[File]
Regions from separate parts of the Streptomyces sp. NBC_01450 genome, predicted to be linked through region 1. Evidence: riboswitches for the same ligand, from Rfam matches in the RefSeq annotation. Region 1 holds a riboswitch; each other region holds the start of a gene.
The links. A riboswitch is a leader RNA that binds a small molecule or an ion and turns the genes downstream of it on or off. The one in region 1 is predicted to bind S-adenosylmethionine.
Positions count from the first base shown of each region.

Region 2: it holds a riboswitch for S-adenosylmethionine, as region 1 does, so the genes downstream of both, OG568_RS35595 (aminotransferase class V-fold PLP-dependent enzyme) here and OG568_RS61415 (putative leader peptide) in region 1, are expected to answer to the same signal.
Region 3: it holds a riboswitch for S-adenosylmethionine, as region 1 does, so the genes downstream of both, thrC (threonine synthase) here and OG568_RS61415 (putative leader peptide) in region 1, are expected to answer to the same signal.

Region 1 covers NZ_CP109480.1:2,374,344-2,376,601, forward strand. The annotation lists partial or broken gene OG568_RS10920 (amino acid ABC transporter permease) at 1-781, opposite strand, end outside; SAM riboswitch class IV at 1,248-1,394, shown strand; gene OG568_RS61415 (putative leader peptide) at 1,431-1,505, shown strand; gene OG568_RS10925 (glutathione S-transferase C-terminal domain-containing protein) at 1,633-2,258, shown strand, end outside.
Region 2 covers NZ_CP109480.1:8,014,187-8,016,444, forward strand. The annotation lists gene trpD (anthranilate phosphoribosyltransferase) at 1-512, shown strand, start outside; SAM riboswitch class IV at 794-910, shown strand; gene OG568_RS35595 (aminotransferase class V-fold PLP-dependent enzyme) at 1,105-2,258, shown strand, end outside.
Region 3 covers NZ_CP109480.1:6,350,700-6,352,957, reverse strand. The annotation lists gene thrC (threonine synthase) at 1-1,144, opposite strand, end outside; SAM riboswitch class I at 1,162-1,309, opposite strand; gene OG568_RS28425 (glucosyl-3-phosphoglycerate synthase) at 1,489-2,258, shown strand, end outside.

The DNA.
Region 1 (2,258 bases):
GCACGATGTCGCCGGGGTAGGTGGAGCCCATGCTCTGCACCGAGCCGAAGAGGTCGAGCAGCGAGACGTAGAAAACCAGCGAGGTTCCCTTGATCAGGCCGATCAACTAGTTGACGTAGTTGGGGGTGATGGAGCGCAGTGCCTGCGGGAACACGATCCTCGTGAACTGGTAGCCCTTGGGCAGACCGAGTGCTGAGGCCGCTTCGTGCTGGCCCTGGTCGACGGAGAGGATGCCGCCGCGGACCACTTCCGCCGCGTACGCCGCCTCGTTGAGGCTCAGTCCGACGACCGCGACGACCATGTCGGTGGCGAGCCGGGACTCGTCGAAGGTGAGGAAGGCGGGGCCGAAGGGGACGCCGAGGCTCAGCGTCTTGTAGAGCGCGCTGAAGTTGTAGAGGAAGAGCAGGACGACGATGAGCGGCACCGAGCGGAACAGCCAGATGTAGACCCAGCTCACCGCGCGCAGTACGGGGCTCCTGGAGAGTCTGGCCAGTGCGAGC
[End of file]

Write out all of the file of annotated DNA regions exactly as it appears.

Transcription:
Regions from separate parts of the Streptomyces sp. NBC_01450 genome, predicted to be linked through region 1. Evidence: riboswitches for the same ligand, from Rfam matches in the RefSeq annotation. Region 1 holds a riboswitch; each other region holds the start of a gene.
The links. A riboswitch is a leader RNA that binds a small molecule or an ion and turns the genes downstream of it on or off. The one in region 1 is predicted to bind S-adenosylmethionine.
Positions count from the first base shown of each region.

Region 2: it holds a riboswitch for S-adenosylmethionine, as region 1 does, so the genes downstream of both, OG568_RS35595 (aminotransferase class V-fold PLP-dependent enzyme) here and OG568_RS61415 (putative leader peptide) in region 1, are expected to answer to the same signal.
Region 3: it holds a riboswitch for S-adenosylmethionine, as region 1 does, so the genes downstream of both, thrC (threonine synthase) here and OG568_RS61415 (putative leader peptide) in region 1, are expected to answer to the same signal.

Region 1 covers NZ_CP109480.1:2,374,344-2,376,601, forward strand. The annotation lists partial or broken gene OG568_RS10920 (amino acid ABC transporter permease) at 1-781, opposite strand, end outside; SAM riboswitch class IV at 1,248-1,394, shown strand; gene OG568_RS61415 (putative leader peptide) at 1,431-1,505, shown strand; gene OG568_RS10925 (glutathione S-transferase C-terminal domain-containing protein) at 1,633-2,258, shown strand, end outside.
Region 2 covers NZ_CP109480.1:8,014,187-8,016,444, forward strand. The annotation lists gene trpD (anthranilate phosphoribosyltransferase) at 1-512, shown strand, start outside; SAM riboswitch class IV at 794-910, shown strand; gene OG568_RS35595 (aminotransferase class V-fold PLP-dependent enzyme) at 1,105-2,258, shown strand, end outside.
Region 3 covers NZ_CP109480.1:6,350,700-6,352,957, reverse strand. The annotation lists gene thrC (threonine synthase) at 1-1,144, opposite strand, end outside; SAM riboswitch class I at 1,162-1,309, opposite strand; gene OG568_RS28425 (glucosyl-3-phosphoglycerate synthase) at 1,489-2,258, shown strand, end outside.

The DNA.
Region 1 (2,258 bases):
GCACGATGTCGCCGGGGTAGGTGGAGCCCATGCTCTGCACCGAGCCGAAGAGGTCGAGCAGCGAGACGTAGAAAACCAGCGAGGTTCCCTTGATCAGGCCGATCAACTAGTTGACGTAGTTGGGGGTGATGGAGCGCAGTGCCTGCGGGAACACGATCCTCGTGAACTGGTAGCCCTTGGGCAGACCGAGTGCTGAGGCCGCTTCGTGCTGGCCCTGGTCGACGGAGAGGATGCCGCCGCGGACCACTTCCGCCGCGTACGCCGCCTCGTTGAGGCTCAGTCCGACGACCGCGACGACCATGTCGGTGGCGAGCCGGGACTCGTCGAAGGTGAGGAAGGCGGGGCCGAAGGGGACGCCGAGGCTCAGCGTCTTGTAGAGCGCGCTGAAGTTGTAGAGGAAGAGCAGGACGACGATGAGCGGCACCGAGCGGAACAGCCAGATGTAGACCCAGCTCACCGCGCGCAGTACGGGGCTCCTGGAGAGTCTGGCCAGTGCGAGC